Charming, rural Mashiko is synonymous with pottery. Here, a community of potters work their wheels creating the town’s famous ceramic pottery, called mashiko-yaki. It’s fired in giant kilns that can be spotted outside the town’s many workshops. The town’s main street is lined with shops where the potters’ wares can be purchased, as well as galleries and museums showcasing the local artisans’ crafts. At the Mashiko Museum of Ceramic Art, visitors can even try their hand at the wheel. The town is at its busiest during its biannual pottery fair held here every May and November. With only 86 miles to cover from Tokyo, Mashiko is an easy day trip.
Just 32 miles northwest of Tokyo is Kawagoe, a former city of castles dating back to the Edo period. The warehouse district is worth exploring for its many fine examples of historic warehouses built of clay and traditional merchant houses with sloped roofs covered in glazed ceramic tiles. Always crowded with shoppers is the narrow “candy alley” lined with stores selling traditional Japanese sweets like sugared coated and deep fried “karinto” biscuits, small cakes made of red bean paste and sweet potato, and flavored rice crackers.
Kawagoe’s most visited attraction is the Kitain Buddhist temple, built on the remains of an Edo-period castle — the only remaining vestiges of the city’s many erstwhile castles. In a small courtyard on the temple grounds are 540 stone statues depicting “gohyaku rakan,” the Buddha’s disciples. Each figure has a different facial expression: Some are laughing or scowling, while others are pouting or weeping.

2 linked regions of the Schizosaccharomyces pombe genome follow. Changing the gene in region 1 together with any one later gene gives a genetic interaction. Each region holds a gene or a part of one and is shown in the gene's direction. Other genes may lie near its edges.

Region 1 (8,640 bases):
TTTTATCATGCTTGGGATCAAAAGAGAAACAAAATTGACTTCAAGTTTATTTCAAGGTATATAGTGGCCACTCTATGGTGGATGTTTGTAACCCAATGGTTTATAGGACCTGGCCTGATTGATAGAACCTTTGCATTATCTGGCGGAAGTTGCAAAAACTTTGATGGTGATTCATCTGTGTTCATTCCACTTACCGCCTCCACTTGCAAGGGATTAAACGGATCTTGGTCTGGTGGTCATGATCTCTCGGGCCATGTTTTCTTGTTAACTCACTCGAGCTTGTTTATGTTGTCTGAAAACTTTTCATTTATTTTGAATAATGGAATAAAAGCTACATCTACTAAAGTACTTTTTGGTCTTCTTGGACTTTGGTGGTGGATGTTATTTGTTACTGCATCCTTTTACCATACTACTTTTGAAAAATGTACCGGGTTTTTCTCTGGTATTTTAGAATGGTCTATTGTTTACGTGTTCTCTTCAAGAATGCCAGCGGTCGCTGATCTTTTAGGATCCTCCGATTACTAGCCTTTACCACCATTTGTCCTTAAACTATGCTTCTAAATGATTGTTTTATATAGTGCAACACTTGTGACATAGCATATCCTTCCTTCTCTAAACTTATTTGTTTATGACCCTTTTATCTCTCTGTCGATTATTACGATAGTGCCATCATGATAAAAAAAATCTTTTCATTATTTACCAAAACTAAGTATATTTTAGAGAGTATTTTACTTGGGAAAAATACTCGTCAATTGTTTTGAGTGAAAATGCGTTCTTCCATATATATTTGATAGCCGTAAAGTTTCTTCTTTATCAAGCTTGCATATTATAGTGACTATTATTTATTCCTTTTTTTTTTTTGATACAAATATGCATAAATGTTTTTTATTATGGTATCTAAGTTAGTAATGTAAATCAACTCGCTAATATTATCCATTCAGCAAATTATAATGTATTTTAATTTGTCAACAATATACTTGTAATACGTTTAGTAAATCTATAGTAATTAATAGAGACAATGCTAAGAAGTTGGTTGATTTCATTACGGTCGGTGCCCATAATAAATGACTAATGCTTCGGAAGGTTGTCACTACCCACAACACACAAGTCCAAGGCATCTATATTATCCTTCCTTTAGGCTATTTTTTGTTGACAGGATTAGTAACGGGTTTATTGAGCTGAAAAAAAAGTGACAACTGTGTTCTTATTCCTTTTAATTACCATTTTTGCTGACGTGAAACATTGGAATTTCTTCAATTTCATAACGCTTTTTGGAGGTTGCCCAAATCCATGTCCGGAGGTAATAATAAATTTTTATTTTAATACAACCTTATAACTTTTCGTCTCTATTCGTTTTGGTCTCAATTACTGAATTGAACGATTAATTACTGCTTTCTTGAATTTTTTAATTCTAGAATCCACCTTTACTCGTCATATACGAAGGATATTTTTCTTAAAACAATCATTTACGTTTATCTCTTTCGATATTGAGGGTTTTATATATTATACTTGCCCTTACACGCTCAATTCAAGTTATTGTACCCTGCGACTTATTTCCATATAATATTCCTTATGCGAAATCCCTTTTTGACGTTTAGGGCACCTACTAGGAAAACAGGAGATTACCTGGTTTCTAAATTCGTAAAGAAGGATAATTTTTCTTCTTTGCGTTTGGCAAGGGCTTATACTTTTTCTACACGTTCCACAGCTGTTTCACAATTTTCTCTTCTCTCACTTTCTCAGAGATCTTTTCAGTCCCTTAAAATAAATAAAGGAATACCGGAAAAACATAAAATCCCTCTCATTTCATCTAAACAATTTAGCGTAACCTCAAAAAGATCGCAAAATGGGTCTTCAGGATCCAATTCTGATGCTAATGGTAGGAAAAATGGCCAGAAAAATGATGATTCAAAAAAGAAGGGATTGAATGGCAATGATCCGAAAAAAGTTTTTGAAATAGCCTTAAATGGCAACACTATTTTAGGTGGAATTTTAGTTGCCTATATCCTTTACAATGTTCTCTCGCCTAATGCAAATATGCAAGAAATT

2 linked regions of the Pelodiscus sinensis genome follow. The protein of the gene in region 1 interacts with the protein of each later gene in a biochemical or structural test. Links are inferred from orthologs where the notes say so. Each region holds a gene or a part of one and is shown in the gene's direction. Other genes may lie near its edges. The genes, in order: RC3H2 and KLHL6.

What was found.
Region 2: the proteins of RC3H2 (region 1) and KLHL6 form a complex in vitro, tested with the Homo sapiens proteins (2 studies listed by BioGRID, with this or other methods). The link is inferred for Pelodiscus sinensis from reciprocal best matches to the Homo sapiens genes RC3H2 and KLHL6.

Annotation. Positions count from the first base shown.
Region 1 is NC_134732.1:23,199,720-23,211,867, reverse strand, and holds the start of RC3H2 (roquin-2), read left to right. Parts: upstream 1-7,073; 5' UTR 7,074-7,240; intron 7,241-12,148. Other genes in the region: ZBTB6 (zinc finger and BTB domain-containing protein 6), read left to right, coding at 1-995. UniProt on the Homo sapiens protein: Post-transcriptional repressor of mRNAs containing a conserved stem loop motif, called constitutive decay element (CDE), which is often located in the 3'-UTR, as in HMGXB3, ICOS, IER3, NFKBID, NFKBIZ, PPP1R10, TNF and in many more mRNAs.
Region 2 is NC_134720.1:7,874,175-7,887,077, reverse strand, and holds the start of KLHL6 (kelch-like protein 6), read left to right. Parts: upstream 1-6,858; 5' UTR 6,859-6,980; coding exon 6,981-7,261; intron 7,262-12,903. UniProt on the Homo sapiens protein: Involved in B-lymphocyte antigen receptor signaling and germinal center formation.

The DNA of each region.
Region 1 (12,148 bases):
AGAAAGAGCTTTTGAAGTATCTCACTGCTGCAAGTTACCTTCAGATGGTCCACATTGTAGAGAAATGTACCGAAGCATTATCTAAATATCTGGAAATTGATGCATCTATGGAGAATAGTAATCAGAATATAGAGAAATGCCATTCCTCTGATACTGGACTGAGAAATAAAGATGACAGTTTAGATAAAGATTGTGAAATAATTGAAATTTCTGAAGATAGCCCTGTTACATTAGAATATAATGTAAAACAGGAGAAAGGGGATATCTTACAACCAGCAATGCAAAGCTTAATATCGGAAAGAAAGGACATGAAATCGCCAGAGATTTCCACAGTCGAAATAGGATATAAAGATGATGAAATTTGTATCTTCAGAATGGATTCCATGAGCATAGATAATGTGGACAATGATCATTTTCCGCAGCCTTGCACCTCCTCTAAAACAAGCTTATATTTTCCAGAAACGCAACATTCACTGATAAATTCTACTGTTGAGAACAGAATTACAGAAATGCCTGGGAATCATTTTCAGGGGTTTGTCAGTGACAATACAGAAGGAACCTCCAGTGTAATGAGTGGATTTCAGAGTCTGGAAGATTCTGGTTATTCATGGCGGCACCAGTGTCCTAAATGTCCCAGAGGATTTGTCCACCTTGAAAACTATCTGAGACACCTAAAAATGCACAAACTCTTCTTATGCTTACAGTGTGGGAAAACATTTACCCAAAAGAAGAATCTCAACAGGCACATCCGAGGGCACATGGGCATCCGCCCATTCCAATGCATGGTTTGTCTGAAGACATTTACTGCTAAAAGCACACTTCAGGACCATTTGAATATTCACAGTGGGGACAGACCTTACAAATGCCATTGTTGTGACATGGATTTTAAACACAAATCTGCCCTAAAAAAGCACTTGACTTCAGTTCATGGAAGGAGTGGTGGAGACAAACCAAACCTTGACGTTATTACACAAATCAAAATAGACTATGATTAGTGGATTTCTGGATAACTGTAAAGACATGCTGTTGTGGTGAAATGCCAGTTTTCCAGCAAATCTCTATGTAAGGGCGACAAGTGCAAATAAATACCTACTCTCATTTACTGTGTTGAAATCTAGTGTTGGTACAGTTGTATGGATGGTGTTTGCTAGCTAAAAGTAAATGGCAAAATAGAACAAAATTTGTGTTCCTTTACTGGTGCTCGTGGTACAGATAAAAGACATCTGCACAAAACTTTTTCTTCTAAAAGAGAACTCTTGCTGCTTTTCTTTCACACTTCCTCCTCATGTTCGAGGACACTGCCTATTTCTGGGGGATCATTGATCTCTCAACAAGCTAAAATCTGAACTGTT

Twelve miles southwest of Tokyo is Kawasaki, a largely industrial city that also offers visitors a taste of traditional Japan and its rustic architecture of times past. Located here is Nihon Minka-en, an open-air museum comprising a collection of 25 traditional Japanese buildings and houses from the Edo period. These were brought from all over the country and reassembled here, with the oldest building dating back to 1688. Visitors can see intricately restored examples of traditional farmhouses, merchant houses, samurai dwellings, a water mill, a Shinto shrine, and even a kabuki stage.
Kawasaki is also known for one of Japan’s most outlandish festivals. Each April, the “Kanamara Matsuri” is held here, also known as the “Festival of the Iron Phallus.” This is a day-long festival celebrating fertility that involves parading giant penises through the city streets all the way to the local Kanayama shrine, where worshipers come to ask for protection from sexually transmitted diseases, increased fertility, long marriages, and healthy births.
A trip to Japan is incomplete without the experience of visiting one of its atmospheric Zen-like gardens. One of the country’s three most famous gardens is located in Mito, just 74 miles from central Tokyo. The Kairakuen Gardens (meaning “a garden to be enjoyed together”) were first planted in 1842 and cover an area of 18 acres with bamboo groves, woods of fragrant cedars, and 3,000 “ume” plum trees. These bloom in late February and early March, creating brilliant canopies of white, pink, and red blossoms and attracting crowds of visitors.